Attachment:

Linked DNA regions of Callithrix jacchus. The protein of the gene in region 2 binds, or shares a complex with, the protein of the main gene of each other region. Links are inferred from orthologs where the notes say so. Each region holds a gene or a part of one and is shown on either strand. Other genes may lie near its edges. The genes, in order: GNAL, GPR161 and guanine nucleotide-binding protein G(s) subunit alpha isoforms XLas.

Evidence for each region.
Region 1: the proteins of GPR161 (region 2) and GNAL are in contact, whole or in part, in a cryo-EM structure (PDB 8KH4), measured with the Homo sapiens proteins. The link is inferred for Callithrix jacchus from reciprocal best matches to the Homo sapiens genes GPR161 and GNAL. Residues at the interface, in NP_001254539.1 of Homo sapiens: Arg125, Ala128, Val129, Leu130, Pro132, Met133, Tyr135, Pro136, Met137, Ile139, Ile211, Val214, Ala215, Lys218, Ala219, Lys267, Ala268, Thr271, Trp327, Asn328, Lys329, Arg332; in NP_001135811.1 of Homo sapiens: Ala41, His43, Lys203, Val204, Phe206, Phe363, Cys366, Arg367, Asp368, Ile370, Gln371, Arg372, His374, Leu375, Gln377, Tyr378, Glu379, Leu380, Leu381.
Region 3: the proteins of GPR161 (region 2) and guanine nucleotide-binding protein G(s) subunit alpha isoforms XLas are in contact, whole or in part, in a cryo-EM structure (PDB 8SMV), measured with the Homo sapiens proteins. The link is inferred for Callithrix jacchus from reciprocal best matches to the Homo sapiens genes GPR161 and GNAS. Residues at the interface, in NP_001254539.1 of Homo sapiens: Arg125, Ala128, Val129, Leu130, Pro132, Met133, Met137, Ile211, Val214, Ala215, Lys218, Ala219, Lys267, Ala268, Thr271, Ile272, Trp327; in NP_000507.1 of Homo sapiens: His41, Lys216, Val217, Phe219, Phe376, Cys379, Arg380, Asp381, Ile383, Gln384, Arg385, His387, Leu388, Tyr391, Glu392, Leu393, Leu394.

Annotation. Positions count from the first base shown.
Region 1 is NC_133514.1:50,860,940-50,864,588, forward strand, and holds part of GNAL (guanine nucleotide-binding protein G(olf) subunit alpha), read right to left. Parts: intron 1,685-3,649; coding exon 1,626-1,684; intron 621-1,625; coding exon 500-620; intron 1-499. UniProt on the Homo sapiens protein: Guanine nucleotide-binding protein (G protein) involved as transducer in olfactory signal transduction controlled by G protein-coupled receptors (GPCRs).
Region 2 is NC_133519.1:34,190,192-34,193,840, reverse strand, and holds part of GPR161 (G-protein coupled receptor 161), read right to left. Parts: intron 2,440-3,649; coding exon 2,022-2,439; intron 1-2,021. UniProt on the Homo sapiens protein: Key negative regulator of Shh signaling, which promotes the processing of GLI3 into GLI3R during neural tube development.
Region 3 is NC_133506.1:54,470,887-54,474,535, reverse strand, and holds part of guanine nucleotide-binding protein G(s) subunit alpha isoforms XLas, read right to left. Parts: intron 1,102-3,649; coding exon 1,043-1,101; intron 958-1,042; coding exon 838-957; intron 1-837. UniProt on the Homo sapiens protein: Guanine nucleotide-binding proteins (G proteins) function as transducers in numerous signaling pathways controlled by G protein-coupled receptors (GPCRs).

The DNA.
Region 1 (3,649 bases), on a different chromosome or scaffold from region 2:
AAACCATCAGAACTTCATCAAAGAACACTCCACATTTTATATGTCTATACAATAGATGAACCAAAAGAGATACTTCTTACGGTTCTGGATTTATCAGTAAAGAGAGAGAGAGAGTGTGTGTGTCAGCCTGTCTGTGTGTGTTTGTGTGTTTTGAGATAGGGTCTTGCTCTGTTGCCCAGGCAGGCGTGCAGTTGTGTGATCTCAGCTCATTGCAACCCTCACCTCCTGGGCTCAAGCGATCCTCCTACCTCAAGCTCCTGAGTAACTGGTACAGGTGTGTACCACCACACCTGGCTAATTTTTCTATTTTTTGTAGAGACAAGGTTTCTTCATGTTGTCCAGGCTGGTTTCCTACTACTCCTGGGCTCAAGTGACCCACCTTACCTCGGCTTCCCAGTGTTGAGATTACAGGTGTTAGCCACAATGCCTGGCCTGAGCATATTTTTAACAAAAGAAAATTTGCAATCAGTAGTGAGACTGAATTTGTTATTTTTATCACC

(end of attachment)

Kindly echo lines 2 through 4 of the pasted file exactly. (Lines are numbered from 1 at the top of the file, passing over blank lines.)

Evidence for each region.
Region 1: the proteins of GPR161 (region 2) and GNAL are in contact, whole or in part, in a cryo-EM structure (PDB 8KH4), measured with the Homo sapiens proteins. The link is inferred for Callithrix jacchus from reciprocal best matches to the Homo sapiens genes GPR161 and GNAL. Residues at the interface, in NP_001254539.1 of Homo sapiens: Arg125, Ala128, Val129, Leu130, Pro132, Met133, Tyr135, Pro136, Met137, Ile139, Ile211, Val214, Ala215, Lys218, Ala219, Lys267, Ala268, Thr271, Trp327, Asn328, Lys329, Arg332; in NP_001135811.1 of Homo sapiens: Ala41, His43, Lys203, Val204, Phe206, Phe363, Cys366, Arg367, Asp368, Ile370, Gln371, Arg372, His374, Leu375, Gln377, Tyr378, Glu379, Leu380, Leu381.
Region 3: the proteins of GPR161 (region 2) and guanine nucleotide-binding protein G(s) subunit alpha isoforms XLas are in contact, whole or in part, in a cryo-EM structure (PDB 8SMV), measured with the Homo sapiens proteins. The link is inferred for Callithrix jacchus from reciprocal best matches to the Homo sapiens genes GPR161 and GNAS. Residues at the interface, in NP_001254539.1 of Homo sapiens: Arg125, Ala128, Val129, Leu130, Pro132, Met133, Met137, Ile211, Val214, Ala215, Lys218, Ala219, Lys267, Ala268, Thr271, Ile272, Trp327; in NP_000507.1 of Homo sapiens: His41, Lys216, Val217, Phe219, Phe376, Cys379, Arg380, Asp381, Ile383, Gln384, Arg385, His387, Leu388, Tyr391, Glu392, Leu393, Leu394.